Imagine that, but with Piglet and a toddler. Everyone eats quietly, then Ellie sees Piglet / Pooh / Tigger / Eeyore, at which point she becomes a 12-pound bass right after hitting the ice in the cooler. That is, if that bass were strapped into a chair and screaming infantile obscenities.

On it went. Inside the park. In every restaurant. Wherever she saw a character. From a football field away, she would begin welling up, and as we approached the smiling character, surrounded by a line of happy children, she would become Sean Penn in “Mystic River” when he finds his dead daughter in that park. Just sobbing and wailing at the sky, calling on God to bring down lightning on everyone in sight.

Finally, Animal Kingdom

This went on for three days. Seventy-two hours of mortal carnage. So it was a relief, on the fourth day, when we got to the Animal Kingdom.

First of all, there aren’t nearly as many characters in the Animal Kingdom to dodge, and I was tired of spending my vacation feeling like a downed chopper pilot in Vietnam dodging Charlie. “Quick. There’s Stitch. When he turns to pretend-fart on that family, you step toward him and I’ll cross the alley to the gift shop.”

Second of all, do you know what there is in the Animal Kingdom? There is a safari ride, full of actual animals. And she loved it. Piglet in costume? Murderer. Actual lion that would maul her tiny beautiful head in a remorseless second? Best friend of all time.

Do you know what else there is in the Animal Kingdom? A petting zoo, full of cuddly, safe animals, none of whom represent animated characters. So OF COURSE we are going to visit the petting zoo.

And there we are, petting baby deer and cute little sheep and tiny goats. And she’s loving it. Finally, Ellie, my Princess Baby, is loving Disney World, safe from the organized crime syndicate of Mickey and Company.

So imagine her surprise when the three baby goats she’s petting decide this is the moment for a lively round of mortal combat. My daughter’s innocent childlike joy turned to horror, her universe twisting terribly awry in the most absurdly goat-oriented of fashions. The goats are circling, churning, head butting, making that horrid goat sound, and Ellie is slowly dawning to the realization – THE DISNEY ANIMALS REALLY ARE TRYING TO KILL HER.

And this time: they’re organized. They set her up. They lulled her to sleep for three days; Piglet and Mickey and Pluto were all red herrings, and they’ve actually planned all along to use the one animal she wasn’t scared of to execute their nefarious plot. This required both intent and forethought. (That’s attempted Murder One, for you “Law and Order” aficionados.)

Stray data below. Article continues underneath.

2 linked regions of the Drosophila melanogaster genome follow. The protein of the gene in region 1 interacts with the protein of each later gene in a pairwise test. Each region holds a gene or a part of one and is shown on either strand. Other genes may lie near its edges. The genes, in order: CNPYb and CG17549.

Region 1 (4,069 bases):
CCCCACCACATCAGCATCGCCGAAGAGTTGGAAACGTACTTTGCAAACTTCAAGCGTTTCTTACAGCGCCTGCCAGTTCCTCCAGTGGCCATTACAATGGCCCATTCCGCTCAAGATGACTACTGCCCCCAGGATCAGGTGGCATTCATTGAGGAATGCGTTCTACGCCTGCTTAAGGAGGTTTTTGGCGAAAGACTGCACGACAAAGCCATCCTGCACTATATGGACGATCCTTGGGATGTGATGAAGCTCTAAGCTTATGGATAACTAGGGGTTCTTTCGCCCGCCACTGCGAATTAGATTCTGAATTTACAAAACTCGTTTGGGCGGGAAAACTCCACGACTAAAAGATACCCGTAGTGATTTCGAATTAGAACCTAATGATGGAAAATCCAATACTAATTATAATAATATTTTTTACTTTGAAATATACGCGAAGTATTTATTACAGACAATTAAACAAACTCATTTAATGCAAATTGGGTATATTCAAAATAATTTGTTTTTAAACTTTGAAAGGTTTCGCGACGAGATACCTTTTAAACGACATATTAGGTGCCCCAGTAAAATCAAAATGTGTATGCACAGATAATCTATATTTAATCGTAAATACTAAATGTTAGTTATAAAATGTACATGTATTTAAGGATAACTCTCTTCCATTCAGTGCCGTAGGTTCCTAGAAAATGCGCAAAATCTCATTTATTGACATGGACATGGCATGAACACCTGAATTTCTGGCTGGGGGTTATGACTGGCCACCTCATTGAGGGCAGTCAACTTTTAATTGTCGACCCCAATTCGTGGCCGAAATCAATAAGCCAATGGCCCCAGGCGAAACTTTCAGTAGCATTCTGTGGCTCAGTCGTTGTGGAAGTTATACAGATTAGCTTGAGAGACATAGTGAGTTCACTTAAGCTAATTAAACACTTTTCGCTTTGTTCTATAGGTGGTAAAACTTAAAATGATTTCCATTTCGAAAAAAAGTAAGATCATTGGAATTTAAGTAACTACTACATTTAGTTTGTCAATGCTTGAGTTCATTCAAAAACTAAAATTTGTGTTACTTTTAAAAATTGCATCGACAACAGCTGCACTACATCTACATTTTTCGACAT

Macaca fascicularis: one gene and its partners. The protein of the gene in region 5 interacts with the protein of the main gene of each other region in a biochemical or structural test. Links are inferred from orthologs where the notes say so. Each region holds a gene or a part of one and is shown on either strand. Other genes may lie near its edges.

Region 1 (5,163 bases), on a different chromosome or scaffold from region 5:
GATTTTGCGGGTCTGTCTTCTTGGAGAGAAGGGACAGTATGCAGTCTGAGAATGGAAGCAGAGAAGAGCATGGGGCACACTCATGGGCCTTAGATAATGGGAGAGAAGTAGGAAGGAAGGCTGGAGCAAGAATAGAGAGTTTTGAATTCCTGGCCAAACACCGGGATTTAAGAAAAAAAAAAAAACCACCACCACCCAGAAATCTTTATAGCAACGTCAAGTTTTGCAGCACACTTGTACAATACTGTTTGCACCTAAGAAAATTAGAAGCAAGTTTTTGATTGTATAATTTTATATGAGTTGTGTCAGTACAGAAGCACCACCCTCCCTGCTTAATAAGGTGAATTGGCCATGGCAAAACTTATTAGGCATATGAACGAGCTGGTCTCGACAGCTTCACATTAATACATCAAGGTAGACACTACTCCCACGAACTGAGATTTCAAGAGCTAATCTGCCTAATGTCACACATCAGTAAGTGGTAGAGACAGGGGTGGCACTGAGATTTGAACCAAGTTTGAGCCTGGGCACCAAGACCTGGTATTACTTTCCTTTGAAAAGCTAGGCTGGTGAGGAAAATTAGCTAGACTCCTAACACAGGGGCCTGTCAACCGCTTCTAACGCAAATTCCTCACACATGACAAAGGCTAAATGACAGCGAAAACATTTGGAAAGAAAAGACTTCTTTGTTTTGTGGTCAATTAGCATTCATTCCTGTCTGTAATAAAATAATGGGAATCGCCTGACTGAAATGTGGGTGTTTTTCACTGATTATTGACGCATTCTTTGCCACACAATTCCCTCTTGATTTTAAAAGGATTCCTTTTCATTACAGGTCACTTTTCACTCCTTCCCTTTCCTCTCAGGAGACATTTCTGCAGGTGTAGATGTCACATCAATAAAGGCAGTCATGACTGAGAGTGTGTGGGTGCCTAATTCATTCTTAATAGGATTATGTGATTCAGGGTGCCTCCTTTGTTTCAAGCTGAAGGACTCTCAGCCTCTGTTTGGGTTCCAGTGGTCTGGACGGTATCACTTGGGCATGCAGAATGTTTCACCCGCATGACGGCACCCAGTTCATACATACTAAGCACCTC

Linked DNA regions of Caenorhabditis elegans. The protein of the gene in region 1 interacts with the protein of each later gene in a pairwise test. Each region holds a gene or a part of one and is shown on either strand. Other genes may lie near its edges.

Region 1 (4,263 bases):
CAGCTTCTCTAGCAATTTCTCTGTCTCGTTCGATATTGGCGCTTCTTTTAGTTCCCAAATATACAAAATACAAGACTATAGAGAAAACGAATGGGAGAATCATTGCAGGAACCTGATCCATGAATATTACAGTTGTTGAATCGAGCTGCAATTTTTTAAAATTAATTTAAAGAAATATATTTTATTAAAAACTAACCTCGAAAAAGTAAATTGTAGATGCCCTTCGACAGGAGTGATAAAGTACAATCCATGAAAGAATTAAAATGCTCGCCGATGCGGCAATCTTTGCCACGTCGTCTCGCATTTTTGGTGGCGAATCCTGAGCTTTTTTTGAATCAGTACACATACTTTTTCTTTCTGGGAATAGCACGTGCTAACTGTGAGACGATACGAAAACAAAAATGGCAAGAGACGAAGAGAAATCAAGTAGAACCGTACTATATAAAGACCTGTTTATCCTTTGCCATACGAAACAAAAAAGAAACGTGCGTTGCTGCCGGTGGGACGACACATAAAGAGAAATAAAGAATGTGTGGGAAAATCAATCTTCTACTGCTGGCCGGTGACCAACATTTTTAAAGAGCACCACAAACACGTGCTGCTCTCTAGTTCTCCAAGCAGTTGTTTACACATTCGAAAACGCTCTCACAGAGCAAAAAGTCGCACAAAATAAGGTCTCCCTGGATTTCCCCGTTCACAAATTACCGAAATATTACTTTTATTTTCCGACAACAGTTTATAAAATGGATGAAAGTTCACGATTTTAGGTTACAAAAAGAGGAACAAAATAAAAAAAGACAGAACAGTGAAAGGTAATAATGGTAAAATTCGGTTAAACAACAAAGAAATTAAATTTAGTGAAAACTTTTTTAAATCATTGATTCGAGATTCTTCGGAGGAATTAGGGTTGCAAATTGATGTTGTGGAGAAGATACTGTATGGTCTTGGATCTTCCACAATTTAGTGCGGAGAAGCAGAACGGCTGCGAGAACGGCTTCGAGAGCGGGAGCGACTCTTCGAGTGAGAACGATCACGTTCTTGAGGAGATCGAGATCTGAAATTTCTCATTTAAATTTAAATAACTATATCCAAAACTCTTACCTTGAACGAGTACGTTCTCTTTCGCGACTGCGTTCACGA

I tend to be a reasonably helpful chap, so here’s a suggestion f0r the Disney suits – you’re gonna need to train those petting zoo employees a little more if you plan to avoid lawsuits from people who are less laid-back and forgiving than me.

Imagine, if you will, the half-addled college kid they’re paying to work in the goat pen, nervously chuckling and saying, “They’re just playing” while the maelstrom of goat anger builds and my daughter is trapped inside. She can’t even cry – she’s just doing that wide-eyed fish-gulp thing kids do when something too bad to even cry about has happened. And imagine the college kid’s realization that no manual explained what, exactly, one is to do when a cyclonic goat-fight breaks out literally wrapped around a toddler.

Now imagine me, striding into the fray, punching a goat.

Yes. Punching. A goat. I will say that again, because it can be difficult to comprehend. I punched a goat. In the neck. Right in his tiny goat neck.

Punching the goat was necessary, because the Disney Official Magical Goat Tender was standing there, telling people, “Let’s stay away while they calm down,” completely oblivious to the Wailing Human Infant trapped in the Maelstrom of Disney Goat Anger.

(Ellie now carries a plastic Playskool knife, which she brandishes at the mere sight of a costumed character while muttering, “Bring it.”)

We survived, though. Goats were punched, sarcastic utterances were uttered, off was stormed, at which point I realized what a GREAT story my toddler’s barnyard trauma would make. And if you can’t traumatize your children for the sake of a good story, what is parenting even for?

Of course, if I wanted to press the issue, I could point out the obvious lesson, right? Here Ellie was, surrounded by costumed characters who wanted nothing more than to make her happy, but she was terrified. And then, when she encountered actual animals that could and would do actual harm to her, she let her guard down.

There’s a point in there somewhere about American culture, or global politics, or human nature. But I’ll let you figure that out on your own. You definitely shouldn’t take any advice from me. I punched a goat.